I don’t under­stand why girls are so into hug­ging. Often, I’ll go for a hand­shake, and as if it doesn’t take, they’ll lean in to hug after­ward. A girl once asked if she could hug me after I explained to her my pro­ce­dure for check­ing a cat before adop­tion. Figure that one out.

The funny thing is that most girls aren’t very good hug­gers. They give limp hugs — more of a press­ing of the arms to the body — and it bugs the crap out of me. It’s like get­ting a soft hand­shake, also referred to as the “limp noo­dle”.

Bronwen’s an excep­tion. I always give and get a bear hug from her when I see her and when she leaves. Sometimes we fight for arm posi­tion­ing, because we both pre­fer to have the arms lower than the other. I like to have my arms around a girls’ waist, whereas she likes to have her arms sur­rounded, so she feels protected.

The two Louise’s are/were also good at hug­ging. Nice and firm, with­out being too clingy. Maybe it’s a Louise thing.

It just makes me won­der; if girls are so into hug­ging, why aren’t they bet­ter at it?

04 Nov 07

Taoist Hedonism (or Why I Don't Miss Smoking Weed Anymore)

One of my daily rit­u­als used to be light­ing a joint when I got home from work, and rid­ing off the weed for the rest of the evening. It was the only thing that could relax me; oth­er­wise, I was tense and uptight. I couldn’t just sit and watch a movie, read a book, lis­ten to an album with­out it because I felt too guilty, as if I wasn’t get­ting enough done.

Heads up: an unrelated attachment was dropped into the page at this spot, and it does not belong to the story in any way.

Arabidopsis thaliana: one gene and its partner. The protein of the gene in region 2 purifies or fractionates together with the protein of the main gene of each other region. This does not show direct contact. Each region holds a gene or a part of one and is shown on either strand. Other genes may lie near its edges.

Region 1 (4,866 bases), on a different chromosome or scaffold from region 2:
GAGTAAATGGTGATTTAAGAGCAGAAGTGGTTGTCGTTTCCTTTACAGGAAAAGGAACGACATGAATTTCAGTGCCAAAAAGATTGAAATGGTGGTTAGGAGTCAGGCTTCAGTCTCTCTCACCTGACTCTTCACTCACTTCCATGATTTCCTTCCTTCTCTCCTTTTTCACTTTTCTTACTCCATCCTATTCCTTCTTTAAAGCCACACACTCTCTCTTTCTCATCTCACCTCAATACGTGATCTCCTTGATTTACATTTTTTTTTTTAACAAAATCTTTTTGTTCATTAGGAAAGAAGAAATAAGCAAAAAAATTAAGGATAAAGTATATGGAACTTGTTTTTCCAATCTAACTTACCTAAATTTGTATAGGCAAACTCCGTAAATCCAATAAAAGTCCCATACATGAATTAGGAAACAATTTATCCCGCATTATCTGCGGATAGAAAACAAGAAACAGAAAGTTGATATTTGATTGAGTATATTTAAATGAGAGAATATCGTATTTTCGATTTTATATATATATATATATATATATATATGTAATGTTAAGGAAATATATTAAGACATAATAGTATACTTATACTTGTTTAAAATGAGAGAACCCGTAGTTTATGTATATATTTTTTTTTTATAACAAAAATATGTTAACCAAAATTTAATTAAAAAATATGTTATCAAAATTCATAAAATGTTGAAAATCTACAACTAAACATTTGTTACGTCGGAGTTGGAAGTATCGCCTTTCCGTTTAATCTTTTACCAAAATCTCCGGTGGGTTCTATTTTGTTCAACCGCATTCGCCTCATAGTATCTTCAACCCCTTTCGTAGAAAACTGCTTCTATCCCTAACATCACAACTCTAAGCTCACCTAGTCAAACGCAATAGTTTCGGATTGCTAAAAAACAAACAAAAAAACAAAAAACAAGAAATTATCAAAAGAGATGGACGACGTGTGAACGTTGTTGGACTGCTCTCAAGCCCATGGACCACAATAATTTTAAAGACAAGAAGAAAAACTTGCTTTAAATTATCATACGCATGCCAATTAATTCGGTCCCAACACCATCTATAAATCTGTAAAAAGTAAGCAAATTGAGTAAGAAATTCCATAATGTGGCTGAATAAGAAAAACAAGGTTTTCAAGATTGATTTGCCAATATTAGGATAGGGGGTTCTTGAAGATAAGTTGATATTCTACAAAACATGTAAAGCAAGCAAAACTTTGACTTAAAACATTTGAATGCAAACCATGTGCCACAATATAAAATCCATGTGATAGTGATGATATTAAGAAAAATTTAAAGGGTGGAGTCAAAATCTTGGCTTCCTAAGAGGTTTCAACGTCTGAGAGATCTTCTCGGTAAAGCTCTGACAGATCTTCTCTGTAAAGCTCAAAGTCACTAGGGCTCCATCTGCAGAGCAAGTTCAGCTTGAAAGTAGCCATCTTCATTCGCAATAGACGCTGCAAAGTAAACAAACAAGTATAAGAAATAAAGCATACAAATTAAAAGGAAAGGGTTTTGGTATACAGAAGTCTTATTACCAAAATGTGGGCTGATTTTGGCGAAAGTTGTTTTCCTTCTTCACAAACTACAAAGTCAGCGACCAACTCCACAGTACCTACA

For the first year that I quit, I missed it ter­ri­bly. Not because I couldn’t sleep, not because food became bland, not because music didn’t sound as good, but because I couldn’t calm down. I was always try­ing to get things done, con­stantly depriv­ing myself of plea­sure to accom­plish things with­out an end.

Following Taoism has changed that. Taoists value becom­ing as a child. Having no extra­ne­ous thoughts, and liv­ing in the now.

Unless stopped by adults, chil­dren live life to the full, whereas for most adults exis­tence seems more of a near-life expe­ri­ence where we resem­ble actors rehears­ing for a play that never quite begins, instead of play­ing fully, as chil­dren do, in a per­for­mance that has no begin­ning or end.

—Mark Forstater, The Tao

In doing so, I’ve begun to live every day as if it was my last. I don’t worry about run­ning out of my good tea any­more, and just drink it. I don’t feel guilty about doing noth­ing, about let­ting my mind wan­der. I do what I feel like, when I feel like it. I’ve been able to let go. I stopped sweat­ing the small stuff, and started enjoy­ing life.

Remember how well you slept as a kid? That’s how I’ve been sleep­ing now.

An ex-smoker once told me that the part he missed the most about smok­ing was the rit­ual. The early-morning-coffee or the after-dinner smoke. He felt a lot bet­ter after quit­ting, but if he found out the world was going to end in a week, the first thing he would do is go to the cor­ner store and buy a pack of smokes. I used to think that I’d do the same with weed. Not so, anymore.